4 research outputs found

    The Role of Electron–Hole Separation in Thermally Activated Delayed Fluorescence in Donor–Acceptor Blends

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    Thermally activated delayed fluorescence (TADF) is becoming an increasingly important OLED technology that extracts light from nonemissive triplet states via reverse intersystem crossing (RISC) to the bright singlet state. Here we present the rather surprising finding that in TADF materials that contain a mixture of donor and acceptor molecules the electron–hole separation fluctuates as a function of time. By performing time-resolved photoluminescence experiments, both with and without a magnetic field, we observe that at short times the TADF dynamics are insensitive to magnetic field, but a large magnetic field effect (MFE) occurs at longer times. We explain these observations by constructing a quantum mechanical rate model in which the electron and hole cycle between a near-neighbor exciplex state that shows no MFE and a separated polaron-pair state that is not emissive but does show magnetic field dependent dynamics. Interestingly, the model suggests that only a portion of TADF in these blends comes from direct RISC from triplet to singlet exciplex. A substantial contribution comes from an indirect path, where the electron and hole separate, undergo RISC from hyperfine interactions, and then recombine to form a bright singlet exciplex. These observations have a significant impact on the design rules for TADF materials, as they imply a separate set of electronic parameters that can influence efficiency

    Ion-Switchable Quantum Dot Förster Resonance Energy Transfer Rates in Ratiometric Potassium Sensors

    No full text
    The tools for optically imaging cellular potassium concentrations in real-time are currently limited to a small set of molecular indicator dyes. Quantum dot-based nanosensors are more photostable and tunable than organic indicators, but previous designs have fallen short in size, sensitivity, and selectivity. Here, we introduce a small, sensitive, and selective nanosensor for potassium measurements. A dynamic quencher modulates the fluorescence emitted by two different quantum dot species to produce a ratiometric signal. We characterized the potassium-modulated sensor properties and investigated the photonic interactions within the sensors. The quencher’s protonation changes in response to potassium, which modulates its Förster radiative energy transfer rate and the corresponding interaction radii with each quantum dot species. The nanosensors respond to changes in potassium concentrations typical of the cellular environment and thus provide a promising tool for imaging potassium fluxes during biological events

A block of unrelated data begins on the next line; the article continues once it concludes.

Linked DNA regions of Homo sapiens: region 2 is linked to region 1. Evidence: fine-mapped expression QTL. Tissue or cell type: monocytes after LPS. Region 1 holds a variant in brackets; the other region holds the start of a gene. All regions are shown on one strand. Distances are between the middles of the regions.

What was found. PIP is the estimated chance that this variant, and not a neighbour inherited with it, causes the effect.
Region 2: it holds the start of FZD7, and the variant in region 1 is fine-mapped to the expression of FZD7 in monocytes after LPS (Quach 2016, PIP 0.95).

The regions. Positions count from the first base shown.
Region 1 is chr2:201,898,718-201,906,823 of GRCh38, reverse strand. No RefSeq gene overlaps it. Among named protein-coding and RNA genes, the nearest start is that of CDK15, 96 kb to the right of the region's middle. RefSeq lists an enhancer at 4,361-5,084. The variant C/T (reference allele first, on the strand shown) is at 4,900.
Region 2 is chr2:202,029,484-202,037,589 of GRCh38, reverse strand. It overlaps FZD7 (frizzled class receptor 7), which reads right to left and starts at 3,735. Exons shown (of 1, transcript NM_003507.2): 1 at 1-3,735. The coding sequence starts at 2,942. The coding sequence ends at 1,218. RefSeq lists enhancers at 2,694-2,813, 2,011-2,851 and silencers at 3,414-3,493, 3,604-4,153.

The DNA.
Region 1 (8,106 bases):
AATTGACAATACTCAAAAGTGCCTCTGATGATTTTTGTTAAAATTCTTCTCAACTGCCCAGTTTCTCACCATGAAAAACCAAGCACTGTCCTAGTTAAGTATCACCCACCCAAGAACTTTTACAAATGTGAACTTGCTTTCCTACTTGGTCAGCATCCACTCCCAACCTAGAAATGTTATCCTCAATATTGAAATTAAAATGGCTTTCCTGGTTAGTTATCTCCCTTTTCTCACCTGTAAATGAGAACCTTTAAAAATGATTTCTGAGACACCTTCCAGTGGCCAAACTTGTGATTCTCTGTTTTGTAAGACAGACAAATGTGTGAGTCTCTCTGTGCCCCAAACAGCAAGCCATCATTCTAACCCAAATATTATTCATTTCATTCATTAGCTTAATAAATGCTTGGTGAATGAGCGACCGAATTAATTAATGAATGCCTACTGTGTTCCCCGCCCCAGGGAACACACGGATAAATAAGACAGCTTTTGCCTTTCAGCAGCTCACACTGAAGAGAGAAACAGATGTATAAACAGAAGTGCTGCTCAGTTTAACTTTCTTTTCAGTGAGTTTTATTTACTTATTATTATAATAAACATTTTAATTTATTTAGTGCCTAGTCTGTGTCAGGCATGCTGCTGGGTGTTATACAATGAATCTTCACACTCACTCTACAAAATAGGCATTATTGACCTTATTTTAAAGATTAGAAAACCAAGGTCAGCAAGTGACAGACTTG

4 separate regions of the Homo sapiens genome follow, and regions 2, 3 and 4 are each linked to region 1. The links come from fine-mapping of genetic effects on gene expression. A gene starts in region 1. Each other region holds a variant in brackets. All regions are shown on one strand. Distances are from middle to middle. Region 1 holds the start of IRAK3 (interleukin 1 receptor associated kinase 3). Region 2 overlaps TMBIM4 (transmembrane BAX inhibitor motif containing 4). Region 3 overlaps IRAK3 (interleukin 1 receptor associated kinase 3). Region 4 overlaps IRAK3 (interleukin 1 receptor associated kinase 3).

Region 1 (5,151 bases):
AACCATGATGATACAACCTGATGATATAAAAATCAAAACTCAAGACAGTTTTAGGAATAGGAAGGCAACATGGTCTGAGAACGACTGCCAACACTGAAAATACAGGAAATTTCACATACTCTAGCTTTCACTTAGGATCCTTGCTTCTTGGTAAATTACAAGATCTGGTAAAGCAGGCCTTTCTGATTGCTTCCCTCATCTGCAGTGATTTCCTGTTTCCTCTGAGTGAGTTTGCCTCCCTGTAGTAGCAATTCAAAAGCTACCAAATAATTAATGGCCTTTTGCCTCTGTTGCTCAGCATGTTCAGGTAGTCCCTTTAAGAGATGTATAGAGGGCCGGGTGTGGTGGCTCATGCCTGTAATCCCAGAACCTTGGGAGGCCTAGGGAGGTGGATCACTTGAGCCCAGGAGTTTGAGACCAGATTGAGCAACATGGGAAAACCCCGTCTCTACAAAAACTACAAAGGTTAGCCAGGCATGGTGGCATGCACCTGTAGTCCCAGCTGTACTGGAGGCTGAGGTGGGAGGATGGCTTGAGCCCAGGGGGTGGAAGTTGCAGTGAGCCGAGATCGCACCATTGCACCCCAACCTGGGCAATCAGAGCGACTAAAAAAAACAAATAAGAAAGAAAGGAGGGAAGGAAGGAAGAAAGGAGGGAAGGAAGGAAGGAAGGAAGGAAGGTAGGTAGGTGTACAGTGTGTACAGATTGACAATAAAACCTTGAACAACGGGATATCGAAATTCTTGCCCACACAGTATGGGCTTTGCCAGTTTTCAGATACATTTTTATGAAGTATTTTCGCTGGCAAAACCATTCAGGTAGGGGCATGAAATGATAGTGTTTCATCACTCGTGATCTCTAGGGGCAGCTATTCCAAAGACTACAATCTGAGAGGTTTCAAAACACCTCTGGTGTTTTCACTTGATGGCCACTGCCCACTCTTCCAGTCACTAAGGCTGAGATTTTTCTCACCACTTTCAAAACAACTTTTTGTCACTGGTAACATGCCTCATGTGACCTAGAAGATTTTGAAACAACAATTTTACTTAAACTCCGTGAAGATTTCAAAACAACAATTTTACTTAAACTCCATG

Ion-Switchable Quantum Dot Förster Resonance Energy Transfer Rates in Ratiometric Potassium Sensors

    No full text
    The tools for optically imaging cellular potassium concentrations in real-time are currently limited to a small set of molecular indicator dyes. Quantum dot-based nanosensors are more photostable and tunable than organic indicators, but previous designs have fallen short in size, sensitivity, and selectivity. Here, we introduce a small, sensitive, and selective nanosensor for potassium measurements. A dynamic quencher modulates the fluorescence emitted by two different quantum dot species to produce a ratiometric signal. We characterized the potassium-modulated sensor properties and investigated the photonic interactions within the sensors. The quencher’s protonation changes in response to potassium, which modulates its Förster radiative energy transfer rate and the corresponding interaction radii with each quantum dot species. The nanosensors respond to changes in potassium concentrations typical of the cellular environment and thus provide a promising tool for imaging potassium fluxes during biological events

    Ion-Switchable Quantum Dot Förster Resonance Energy Transfer Rates in Ratiometric Potassium Sensors

    No full text
    The tools for optically imaging cellular potassium concentrations in real-time are currently limited to a small set of molecular indicator dyes. Quantum dot-based nanosensors are more photostable and tunable than organic indicators, but previous designs have fallen short in size, sensitivity, and selectivity. Here, we introduce a small, sensitive, and selective nanosensor for potassium measurements. A dynamic quencher modulates the fluorescence emitted by two different quantum dot species to produce a ratiometric signal. We characterized the potassium-modulated sensor properties and investigated the photonic interactions within the sensors. The quencher’s protonation changes in response to potassium, which modulates its Förster radiative energy transfer rate and the corresponding interaction radii with each quantum dot species. The nanosensors respond to changes in potassium concentrations typical of the cellular environment and thus provide a promising tool for imaging potassium fluxes during biological events
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